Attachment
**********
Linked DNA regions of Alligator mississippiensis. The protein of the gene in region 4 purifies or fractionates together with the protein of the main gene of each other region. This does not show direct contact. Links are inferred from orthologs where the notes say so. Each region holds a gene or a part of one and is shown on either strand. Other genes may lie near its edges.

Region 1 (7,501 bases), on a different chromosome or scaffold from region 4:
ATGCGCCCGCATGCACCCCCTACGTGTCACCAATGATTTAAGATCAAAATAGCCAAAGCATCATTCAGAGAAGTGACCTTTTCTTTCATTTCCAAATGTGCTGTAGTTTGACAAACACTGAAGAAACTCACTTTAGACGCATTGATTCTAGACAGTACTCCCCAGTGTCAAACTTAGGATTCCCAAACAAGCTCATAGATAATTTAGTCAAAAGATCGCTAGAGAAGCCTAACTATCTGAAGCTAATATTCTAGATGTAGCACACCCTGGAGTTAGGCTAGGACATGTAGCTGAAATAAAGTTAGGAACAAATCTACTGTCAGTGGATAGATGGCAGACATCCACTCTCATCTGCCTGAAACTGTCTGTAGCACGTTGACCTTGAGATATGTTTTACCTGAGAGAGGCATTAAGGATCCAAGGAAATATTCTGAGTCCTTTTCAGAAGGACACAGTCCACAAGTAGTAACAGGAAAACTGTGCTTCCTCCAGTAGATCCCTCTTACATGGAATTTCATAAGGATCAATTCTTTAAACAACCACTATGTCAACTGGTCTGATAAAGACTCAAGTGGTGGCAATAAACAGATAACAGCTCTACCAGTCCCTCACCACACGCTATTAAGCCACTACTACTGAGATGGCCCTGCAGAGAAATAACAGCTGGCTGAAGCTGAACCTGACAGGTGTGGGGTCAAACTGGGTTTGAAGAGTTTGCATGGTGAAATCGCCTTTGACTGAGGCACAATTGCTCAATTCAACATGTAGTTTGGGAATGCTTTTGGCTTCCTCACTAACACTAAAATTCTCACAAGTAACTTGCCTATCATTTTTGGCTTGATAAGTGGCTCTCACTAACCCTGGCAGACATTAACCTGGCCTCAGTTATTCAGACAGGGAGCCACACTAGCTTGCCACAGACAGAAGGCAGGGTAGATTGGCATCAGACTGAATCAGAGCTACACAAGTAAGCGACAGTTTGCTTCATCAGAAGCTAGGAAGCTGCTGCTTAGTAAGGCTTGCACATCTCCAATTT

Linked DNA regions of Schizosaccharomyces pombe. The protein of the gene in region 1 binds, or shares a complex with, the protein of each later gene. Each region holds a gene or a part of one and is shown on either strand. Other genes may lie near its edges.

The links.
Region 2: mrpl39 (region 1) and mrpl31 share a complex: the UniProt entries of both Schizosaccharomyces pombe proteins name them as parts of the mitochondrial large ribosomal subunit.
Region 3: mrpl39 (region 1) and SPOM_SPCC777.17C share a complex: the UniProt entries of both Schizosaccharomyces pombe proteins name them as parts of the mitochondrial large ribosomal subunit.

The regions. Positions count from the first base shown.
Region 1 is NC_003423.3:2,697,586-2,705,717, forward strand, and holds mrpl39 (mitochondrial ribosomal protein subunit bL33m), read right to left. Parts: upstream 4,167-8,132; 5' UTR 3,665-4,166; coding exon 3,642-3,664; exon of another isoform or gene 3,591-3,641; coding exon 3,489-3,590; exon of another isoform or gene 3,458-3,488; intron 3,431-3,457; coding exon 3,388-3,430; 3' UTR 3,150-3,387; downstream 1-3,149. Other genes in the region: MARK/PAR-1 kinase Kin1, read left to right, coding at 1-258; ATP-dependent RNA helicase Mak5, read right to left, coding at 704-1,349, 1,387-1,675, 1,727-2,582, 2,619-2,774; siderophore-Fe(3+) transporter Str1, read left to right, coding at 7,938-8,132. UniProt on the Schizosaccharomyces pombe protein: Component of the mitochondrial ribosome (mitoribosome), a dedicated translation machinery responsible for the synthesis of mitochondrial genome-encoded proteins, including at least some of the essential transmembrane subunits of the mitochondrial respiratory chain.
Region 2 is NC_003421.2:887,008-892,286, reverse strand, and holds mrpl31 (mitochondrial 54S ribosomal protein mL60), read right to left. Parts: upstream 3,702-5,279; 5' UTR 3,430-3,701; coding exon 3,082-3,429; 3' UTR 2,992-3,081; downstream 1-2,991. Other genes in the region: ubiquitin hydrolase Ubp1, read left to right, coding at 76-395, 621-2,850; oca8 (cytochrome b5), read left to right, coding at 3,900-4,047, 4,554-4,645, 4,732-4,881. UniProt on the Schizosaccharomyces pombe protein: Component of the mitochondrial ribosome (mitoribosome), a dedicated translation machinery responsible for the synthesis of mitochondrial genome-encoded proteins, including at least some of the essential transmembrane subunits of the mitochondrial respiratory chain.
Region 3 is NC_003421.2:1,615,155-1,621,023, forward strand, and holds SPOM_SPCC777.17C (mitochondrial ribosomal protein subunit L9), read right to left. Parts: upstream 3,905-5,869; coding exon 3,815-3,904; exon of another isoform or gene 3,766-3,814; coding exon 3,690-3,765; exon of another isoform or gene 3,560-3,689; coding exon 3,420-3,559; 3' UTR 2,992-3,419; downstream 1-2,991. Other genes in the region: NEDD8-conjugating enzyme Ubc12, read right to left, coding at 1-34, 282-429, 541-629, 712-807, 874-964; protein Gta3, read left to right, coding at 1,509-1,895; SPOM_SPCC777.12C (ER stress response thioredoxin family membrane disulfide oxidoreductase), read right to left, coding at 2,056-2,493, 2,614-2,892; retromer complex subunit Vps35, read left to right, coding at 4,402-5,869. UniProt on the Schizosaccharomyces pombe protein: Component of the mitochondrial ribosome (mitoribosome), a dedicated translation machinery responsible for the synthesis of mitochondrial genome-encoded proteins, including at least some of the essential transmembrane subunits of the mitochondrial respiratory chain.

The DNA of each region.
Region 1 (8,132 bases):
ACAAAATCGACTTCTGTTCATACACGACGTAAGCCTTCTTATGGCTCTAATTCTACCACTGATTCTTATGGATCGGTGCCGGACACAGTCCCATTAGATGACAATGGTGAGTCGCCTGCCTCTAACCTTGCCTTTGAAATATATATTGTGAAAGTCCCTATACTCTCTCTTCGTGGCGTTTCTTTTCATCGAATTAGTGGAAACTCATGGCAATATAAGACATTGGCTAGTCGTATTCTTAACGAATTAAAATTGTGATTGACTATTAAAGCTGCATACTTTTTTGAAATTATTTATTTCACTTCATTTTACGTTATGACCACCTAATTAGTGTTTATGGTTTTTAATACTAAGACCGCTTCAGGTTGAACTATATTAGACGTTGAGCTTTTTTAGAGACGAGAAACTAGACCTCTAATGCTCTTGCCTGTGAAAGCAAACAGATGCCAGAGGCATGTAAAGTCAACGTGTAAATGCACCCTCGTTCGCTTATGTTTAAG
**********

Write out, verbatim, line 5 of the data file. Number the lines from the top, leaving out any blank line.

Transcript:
The links.